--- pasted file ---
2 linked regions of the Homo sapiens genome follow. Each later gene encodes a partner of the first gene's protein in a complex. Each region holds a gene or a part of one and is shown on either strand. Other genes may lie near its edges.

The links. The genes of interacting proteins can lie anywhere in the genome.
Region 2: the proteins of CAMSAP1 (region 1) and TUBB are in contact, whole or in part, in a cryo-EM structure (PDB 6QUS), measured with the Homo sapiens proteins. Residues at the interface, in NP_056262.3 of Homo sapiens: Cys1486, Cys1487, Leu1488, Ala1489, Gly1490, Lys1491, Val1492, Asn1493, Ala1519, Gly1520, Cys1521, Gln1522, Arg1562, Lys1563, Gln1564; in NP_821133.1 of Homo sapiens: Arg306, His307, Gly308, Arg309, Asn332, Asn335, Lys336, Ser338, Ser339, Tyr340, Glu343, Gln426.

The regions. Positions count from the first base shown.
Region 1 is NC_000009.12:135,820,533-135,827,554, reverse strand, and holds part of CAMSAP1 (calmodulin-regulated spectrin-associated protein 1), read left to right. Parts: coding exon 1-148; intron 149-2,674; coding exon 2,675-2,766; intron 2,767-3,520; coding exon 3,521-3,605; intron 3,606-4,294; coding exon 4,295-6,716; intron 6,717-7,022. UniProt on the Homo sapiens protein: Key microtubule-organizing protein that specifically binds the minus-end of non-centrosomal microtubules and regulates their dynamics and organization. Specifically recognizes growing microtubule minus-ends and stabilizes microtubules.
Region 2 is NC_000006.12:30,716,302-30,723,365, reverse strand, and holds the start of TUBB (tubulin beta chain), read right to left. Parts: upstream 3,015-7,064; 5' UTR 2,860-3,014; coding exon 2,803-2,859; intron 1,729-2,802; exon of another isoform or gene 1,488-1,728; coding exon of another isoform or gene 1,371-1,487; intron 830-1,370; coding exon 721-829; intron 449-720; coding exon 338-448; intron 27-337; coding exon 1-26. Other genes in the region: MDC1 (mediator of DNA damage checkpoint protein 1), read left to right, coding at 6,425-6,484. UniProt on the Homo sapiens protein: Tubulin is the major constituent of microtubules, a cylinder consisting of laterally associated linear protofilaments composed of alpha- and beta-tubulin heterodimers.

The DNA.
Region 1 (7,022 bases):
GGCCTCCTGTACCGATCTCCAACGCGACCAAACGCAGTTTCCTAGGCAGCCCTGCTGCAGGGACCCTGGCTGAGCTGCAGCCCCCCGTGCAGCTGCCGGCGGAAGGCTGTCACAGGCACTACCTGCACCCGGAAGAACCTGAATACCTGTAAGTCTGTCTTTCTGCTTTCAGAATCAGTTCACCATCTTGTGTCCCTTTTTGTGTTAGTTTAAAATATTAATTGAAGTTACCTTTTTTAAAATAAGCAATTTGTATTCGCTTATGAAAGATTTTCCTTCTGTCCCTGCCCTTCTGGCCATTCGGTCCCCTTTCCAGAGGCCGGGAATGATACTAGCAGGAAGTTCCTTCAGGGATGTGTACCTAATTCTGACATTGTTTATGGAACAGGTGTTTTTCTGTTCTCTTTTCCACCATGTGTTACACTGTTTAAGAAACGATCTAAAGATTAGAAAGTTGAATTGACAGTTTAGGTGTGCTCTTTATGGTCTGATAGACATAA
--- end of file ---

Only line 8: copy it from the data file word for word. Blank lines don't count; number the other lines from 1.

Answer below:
Region 1 (7,022 bases):